|Stays healthy, eating well and keeping moving||Thinking about the idea of “quality over quantity” is helping me to see the impact of lots of little choices, like adding something green to my plate or putting leftovers away rather than eating them (when I’m not hungry). |
If I don’t have much time to move I’ll tell myself I’ll just do one sun salutation. Every action is a vote for the person you want to be.
4. Reward – Make it rewarding/satisfying
Enjoying the process and seeing myself make progress are the two factors that make a habit satisfying for me.
Clear explains that the secret to maximising your odds of success is to choose the right field of competition. For me this means pursuing side hustles that align with my natural interests, and doing exercise I enjoy and am good at (such as bodyweight yoga exercises rather than weightlifting).
Time invested in finding the right habits pays dividends, and the key to this is asking yourself the following questions:
- “What feels like fun for me, but is work to others”
- “What makes me lose track of time?”
- “Where do I get greater returns than the average person?”
- “What comes naturally to me?”
|Plans ahead so that they can spend intentionally||We put a lot of energy into saving money on food because we enjoy eating and the challenge of finding new recipes that are frugal and delicious is satisfying for us. |
Focusing on this as a key area is more motivating than constantly looking for cheaper services would be so we are happy to regularly make improvements in this area.
|Keeps their house clean and decluttered||Tying our reselling income to a particular goal or project keeps me excited to add the next item. For example, we are currently planning to paint the house so any extra income from selling will go towards getting decorating materials. |
Family FInance does a “sell to spend” challenge instead of a “no spend one” which means that all discretionary spending is paid for through selling items.
For the weeks that we clean the house ourselves we put the money that we would have given a cleaner into our mortgage overpayment fund.
|Invests regularly||I track my investments and net worth automatically through the Money Hub app as well as with pen and paper on a wall chart as recommended by Vicky Robin in Your Money Or Your Life. |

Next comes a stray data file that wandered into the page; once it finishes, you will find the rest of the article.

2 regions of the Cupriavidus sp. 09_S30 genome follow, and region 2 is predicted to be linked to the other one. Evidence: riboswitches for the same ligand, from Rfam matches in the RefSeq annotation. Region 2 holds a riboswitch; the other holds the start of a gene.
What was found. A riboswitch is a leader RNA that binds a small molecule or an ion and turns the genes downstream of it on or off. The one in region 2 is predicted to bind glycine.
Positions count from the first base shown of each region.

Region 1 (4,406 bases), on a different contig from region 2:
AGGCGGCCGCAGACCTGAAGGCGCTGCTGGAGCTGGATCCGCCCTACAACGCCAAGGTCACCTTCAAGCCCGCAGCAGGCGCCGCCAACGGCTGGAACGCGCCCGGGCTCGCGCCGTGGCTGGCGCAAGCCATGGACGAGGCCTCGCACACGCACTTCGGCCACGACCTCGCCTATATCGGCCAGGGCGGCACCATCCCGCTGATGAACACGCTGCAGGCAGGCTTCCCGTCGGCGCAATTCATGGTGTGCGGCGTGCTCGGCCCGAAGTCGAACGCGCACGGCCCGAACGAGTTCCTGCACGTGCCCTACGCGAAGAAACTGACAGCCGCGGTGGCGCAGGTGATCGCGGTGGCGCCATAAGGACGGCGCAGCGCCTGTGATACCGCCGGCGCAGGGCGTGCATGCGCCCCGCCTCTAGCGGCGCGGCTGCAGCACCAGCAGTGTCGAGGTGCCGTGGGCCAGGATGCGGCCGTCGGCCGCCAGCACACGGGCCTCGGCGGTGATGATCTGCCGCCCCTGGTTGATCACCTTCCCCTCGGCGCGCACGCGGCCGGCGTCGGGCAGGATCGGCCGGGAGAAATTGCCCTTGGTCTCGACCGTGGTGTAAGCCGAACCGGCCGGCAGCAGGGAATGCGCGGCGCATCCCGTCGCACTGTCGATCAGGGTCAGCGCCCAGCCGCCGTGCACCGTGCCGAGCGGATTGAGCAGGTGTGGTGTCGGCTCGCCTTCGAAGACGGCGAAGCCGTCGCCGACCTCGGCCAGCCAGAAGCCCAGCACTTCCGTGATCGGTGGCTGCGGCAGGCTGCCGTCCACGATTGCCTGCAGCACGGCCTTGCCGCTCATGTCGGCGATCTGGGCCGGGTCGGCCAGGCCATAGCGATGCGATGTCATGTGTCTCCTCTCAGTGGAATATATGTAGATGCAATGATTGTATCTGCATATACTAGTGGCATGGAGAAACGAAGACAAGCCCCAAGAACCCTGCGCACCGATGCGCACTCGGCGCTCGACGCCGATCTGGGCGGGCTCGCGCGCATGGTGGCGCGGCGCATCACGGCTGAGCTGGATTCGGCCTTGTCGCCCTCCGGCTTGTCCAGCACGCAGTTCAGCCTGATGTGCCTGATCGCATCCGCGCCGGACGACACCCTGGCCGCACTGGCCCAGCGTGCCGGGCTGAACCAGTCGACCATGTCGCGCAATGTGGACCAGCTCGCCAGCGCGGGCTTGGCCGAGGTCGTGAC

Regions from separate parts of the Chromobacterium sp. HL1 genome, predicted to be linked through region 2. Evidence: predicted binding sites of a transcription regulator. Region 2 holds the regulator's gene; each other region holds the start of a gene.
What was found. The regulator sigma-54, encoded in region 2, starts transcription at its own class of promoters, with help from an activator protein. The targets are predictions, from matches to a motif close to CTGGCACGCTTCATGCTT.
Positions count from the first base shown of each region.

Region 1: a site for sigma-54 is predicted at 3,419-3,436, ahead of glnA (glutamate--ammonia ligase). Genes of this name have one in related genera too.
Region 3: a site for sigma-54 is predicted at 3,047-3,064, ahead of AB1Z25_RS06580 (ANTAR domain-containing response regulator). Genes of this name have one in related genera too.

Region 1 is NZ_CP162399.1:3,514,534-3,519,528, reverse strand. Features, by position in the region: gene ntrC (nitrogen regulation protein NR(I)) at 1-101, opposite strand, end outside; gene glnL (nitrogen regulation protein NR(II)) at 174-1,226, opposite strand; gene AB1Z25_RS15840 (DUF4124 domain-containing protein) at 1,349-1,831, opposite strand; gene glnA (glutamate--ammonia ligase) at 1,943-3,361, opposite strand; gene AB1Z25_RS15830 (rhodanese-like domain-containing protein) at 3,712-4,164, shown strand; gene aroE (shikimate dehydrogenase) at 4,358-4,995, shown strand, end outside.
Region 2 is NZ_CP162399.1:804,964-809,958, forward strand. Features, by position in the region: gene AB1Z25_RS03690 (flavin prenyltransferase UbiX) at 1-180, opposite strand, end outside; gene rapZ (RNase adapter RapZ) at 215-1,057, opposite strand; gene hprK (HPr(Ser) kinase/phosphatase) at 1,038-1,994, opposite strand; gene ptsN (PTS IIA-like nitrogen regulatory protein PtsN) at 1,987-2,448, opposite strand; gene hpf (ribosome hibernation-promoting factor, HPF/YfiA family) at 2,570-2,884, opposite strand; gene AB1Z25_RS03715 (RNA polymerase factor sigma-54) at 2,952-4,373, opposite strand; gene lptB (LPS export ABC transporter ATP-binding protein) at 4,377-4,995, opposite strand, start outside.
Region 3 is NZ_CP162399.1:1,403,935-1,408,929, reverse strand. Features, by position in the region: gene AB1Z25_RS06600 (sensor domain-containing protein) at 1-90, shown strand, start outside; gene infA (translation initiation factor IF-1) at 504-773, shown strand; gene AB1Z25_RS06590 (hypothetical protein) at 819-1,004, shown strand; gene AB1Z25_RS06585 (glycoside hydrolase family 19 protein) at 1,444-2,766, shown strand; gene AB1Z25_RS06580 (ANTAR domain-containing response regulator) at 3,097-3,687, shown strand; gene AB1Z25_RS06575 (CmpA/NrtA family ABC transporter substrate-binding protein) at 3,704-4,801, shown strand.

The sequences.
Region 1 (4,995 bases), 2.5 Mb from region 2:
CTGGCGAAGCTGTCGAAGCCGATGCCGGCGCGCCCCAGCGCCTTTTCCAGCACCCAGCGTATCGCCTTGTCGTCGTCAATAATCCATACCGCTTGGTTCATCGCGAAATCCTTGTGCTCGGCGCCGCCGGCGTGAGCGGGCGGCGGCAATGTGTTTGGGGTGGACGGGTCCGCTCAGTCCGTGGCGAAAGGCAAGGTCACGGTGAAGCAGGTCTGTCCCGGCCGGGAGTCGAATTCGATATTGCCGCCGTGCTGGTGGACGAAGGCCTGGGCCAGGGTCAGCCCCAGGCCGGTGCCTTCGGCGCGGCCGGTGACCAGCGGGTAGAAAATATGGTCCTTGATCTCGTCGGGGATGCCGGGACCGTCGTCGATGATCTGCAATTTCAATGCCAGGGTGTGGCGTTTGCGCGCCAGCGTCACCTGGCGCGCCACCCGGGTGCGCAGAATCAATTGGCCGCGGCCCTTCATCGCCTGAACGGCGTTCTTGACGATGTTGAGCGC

I like the app because I can split out investments from the rest of my net worth, but there’s something so satisfying about sitting down every month to mark up where I am that month and to think about what I can do to accelerate my progress by the next month. I can see good months and plateaus much more easily.
Seeing exact figures day by day makes me appreciate each extra pound I can contribute, while seeing my progress as a trend over time makes me think about the bigger things I can do to change the trajectory.
|Makes regular mortgage overpayments||I’ve recently created a mortgage overpayment tracker and on it I list my reason for making the overpayment and I enjoy finding little ways to make an overpayment, like earning £5 on Prolific or saving £40 on a haircut. |
As my increased equity is tracked to two decimal places so I can see a difference every £50 I contribute. I had previously lost motivation as I was colouring in a square for every £1000 I was paying off.
|Makes time for their side hustles||During the early days of having a blog it can be so disheartening to track page visits and ad revenue. This is why I’ve started to track the time I spend on blogging as it’s an area where I can control what goes in and at this stage in my life (while my children are small) every hour won back to follow my interests feels like a victory.|
|Stays healthy, eating well and keeping moving||I want to be the kind of person who takes care of herself so she can turn up for others, is strong, flexible, energetic, healthy and balanced. To do this I need to establish a streak of good habits and keep building upon them. |
I struggle with exercise because I don’t prioritise it and I don’t like being uncomfortable. My plans to do yoga at lunchtime fail when I’m cold and hungry. For that reason I need to have everything working in my favour: choosing activities I’m naturally good at and enjoy, celebrating the streaks, avoiding the missed days at all costs and getting back into the routine quickly if I fall.
Work hard on the things that come easy
This book has made me realise two of the big mistakes I’ve been making with my habits up to now.
The first mistake is trying so hard to do things that don’t interest me. How many times have I resolved to track my water intake only to stop after two days? Instead, I’m going to focus my time and energy on areas that are my strengths, or “work hard on the things that come easy”.
The second mistake is under-estimating the time that you need to invest into creating a habit (and the sheer number of times you need to repeat it). I feel that also applies to projects that I want to make successful – I’m too quick to think that they haven’t been a success, even though I haven’t yet put in the time and energy that it takes to be successful. One quote that resonated with me was:
If you’ve got this far, I hope this blow-by-blow account of my plans to improve my habits has helped you to think about your own. Although this summary has my key takeaways from the book, there is a lot else in there that may resonate more with you, so I really recommend picking up a copy.
I’d love to hear what habits are critical for you to live a happy and fulfilling life and how you manage to keep them going. Please comment below!